When officials capitulate to assumed Muslim sensibilities and beg forgiveness for the most innocuous of "slights," it reflects the Western world's deteriorating self-confidence as much as it does the growing strength of lawful Islamism. Case in point: a police force apologizing for having distributed postcards with the picture of a German shepherd puppy:

A postcard featuring a cute puppy sitting in a policeman's hat advertising a Scottish police force's new telephone number has sparked outrage from Muslims.

[…]

The advert has upset Muslims because dogs are considered ritually unclean and has sparked such anger that some shopkeepers in Dundee have refused to display the advert.

A complaint was issued by Mohammed Asif, a Dundee city councillor and member of the Tayside Joint Police Board. "My concern was that it is not welcomed by all communities, with the dog on the cards," he said. A police spokesman quickly waved the white flag: "We did not seek advice from the force's diversity adviser prior to publishing and distributing the postcards. That was an oversight and we apologize for any offense caused."

However, a follow-up article suggests that the widespread "outrage" and "anger" is largely in Asif's mind. Mahmud Sarwar, a trustee of a local Islamic cultural center and mosque, said, "I've not heard anything about that from members of the community." He also appealed for his neighbors to display the ad because it is in the public interest. "There is not a dog — it is just a picture," he concluded.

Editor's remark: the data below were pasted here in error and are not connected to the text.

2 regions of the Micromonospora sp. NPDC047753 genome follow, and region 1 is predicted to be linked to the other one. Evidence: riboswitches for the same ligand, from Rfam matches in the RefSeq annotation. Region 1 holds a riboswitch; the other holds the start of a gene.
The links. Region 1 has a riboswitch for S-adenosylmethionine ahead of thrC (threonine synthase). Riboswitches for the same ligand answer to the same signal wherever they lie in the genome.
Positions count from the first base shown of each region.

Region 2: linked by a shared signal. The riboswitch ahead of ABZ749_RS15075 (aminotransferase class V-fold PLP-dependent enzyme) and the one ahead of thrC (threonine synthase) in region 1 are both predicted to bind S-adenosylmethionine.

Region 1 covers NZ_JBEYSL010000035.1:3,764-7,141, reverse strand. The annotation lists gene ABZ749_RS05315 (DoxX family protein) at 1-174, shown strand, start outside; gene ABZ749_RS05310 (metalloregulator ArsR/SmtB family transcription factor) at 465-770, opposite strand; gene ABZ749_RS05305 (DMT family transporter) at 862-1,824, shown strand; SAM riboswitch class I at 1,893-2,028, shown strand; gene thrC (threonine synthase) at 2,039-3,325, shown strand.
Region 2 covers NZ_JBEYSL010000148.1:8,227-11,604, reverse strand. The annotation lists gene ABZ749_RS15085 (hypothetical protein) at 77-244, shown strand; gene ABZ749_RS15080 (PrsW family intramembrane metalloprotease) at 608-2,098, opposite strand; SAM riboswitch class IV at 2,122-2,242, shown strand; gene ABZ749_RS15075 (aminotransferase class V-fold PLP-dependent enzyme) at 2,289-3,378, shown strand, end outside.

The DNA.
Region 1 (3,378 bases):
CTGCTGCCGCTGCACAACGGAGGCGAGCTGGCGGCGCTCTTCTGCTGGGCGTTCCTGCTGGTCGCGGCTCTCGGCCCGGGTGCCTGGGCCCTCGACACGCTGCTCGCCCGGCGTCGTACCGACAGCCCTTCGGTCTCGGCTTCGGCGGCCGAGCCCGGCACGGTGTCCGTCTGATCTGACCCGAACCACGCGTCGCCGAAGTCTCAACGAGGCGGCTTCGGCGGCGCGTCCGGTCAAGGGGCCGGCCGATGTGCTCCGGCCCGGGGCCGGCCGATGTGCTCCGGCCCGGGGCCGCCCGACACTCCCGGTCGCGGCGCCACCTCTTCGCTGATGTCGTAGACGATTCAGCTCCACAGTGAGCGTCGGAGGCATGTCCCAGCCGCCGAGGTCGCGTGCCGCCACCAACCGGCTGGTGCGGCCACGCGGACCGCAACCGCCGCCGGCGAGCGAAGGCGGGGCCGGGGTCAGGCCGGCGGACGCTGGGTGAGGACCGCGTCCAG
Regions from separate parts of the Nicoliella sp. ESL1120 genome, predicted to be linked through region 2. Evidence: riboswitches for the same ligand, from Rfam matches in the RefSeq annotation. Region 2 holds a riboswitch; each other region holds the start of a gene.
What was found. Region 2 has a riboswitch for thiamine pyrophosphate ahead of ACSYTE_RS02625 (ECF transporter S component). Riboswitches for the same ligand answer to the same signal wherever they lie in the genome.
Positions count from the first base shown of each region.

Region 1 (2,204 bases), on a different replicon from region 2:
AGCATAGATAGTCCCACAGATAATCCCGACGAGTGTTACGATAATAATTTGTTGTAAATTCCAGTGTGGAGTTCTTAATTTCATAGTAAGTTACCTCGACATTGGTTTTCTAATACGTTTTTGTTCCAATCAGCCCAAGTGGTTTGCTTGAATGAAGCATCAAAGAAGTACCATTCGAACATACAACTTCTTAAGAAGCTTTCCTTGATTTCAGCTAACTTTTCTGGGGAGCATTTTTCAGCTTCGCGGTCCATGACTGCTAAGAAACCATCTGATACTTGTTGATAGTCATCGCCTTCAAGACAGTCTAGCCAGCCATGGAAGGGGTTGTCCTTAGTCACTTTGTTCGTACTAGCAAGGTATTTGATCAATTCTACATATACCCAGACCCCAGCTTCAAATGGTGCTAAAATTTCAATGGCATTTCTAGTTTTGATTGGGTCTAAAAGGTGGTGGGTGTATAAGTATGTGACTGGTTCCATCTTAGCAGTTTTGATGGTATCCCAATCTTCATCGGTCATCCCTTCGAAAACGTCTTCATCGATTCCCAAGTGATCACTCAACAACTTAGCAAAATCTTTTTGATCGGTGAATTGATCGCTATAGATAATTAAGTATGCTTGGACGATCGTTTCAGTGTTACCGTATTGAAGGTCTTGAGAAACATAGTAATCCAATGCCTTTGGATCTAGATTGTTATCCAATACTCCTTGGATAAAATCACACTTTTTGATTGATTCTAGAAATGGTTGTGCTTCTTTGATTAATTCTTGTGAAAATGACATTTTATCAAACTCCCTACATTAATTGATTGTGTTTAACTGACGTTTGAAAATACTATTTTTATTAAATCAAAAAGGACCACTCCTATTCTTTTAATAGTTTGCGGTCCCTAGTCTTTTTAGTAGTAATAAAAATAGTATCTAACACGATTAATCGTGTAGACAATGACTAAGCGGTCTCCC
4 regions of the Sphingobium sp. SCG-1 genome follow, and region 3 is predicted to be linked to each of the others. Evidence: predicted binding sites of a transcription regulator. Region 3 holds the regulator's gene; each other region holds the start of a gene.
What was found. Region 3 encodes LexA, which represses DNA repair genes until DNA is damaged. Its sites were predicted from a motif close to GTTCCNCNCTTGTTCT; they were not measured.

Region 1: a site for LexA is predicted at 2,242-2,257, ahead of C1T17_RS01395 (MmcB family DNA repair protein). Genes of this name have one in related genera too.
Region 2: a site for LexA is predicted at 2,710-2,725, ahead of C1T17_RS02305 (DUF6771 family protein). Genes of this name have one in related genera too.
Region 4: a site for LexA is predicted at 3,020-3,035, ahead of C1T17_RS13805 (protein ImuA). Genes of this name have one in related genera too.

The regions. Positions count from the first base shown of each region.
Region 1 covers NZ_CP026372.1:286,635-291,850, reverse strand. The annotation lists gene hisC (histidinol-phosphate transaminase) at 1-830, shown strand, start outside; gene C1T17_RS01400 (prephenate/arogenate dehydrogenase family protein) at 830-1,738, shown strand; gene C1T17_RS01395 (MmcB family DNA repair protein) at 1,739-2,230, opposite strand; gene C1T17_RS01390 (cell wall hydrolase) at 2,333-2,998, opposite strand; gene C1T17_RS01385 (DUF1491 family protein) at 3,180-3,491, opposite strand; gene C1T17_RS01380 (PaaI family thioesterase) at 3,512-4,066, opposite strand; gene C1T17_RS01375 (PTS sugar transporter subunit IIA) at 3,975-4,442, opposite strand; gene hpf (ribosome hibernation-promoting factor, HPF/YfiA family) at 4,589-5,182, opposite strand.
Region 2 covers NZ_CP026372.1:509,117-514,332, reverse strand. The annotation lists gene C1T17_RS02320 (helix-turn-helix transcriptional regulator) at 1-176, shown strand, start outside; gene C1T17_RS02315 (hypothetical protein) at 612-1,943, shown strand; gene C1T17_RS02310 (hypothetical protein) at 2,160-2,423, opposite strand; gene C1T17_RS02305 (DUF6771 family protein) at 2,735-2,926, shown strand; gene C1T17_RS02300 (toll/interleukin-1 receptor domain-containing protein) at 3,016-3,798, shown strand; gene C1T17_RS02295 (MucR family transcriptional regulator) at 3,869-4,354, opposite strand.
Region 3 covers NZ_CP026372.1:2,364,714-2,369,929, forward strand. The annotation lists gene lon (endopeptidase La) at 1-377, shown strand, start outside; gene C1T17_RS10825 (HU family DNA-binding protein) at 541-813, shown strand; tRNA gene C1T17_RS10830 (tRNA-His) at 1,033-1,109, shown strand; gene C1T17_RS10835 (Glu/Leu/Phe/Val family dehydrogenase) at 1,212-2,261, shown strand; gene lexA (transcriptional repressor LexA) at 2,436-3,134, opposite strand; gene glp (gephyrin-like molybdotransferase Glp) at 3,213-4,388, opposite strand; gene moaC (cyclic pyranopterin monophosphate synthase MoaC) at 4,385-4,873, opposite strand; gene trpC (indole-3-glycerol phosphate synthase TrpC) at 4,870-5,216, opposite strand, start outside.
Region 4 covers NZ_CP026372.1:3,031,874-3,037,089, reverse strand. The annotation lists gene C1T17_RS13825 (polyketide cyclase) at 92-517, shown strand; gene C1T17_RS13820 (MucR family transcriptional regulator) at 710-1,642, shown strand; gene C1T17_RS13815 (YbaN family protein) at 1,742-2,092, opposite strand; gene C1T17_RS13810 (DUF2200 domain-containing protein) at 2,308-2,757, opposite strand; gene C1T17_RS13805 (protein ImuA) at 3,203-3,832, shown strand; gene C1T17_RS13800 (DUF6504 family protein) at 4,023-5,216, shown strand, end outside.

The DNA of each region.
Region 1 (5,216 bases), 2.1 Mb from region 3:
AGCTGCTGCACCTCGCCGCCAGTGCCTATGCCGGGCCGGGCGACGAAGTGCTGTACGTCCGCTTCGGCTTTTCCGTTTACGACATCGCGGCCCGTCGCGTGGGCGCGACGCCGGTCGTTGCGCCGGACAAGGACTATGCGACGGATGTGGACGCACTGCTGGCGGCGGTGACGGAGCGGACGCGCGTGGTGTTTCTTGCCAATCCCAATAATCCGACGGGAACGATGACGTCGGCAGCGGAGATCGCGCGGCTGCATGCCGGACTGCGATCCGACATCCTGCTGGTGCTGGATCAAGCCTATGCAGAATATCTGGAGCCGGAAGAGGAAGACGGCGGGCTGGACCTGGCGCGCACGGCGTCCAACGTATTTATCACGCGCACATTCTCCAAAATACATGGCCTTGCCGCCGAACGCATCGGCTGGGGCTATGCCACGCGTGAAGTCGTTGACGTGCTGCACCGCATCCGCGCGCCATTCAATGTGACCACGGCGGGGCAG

Writing in the New York Post, John O'Sullivan describes the players common to embarrassing tales such as this one:

First, there are the Islamist radicals who invent or exploit most of these trivial "outrages" to sow irritation among the majority and fear among the Muslim community. ...

The second villains are our own officials in Britain and here. If they were to treat complaints like those in Tayside with robust contempt, the complaints would peter out, the Muslim community would feel less isolated — and the ordinary public wouldn't get needlessly steamed up.

Instead, they've been miseducated to see Islamophobia, xenophobia, homophobia, racism, sexism, and classism under every lamppost.

Weakness invites attack — a truth as relevant to the cultural arena as it is to the military one. Our leaders would do well to keep this in mind as they contemplate the challenge of Islamism.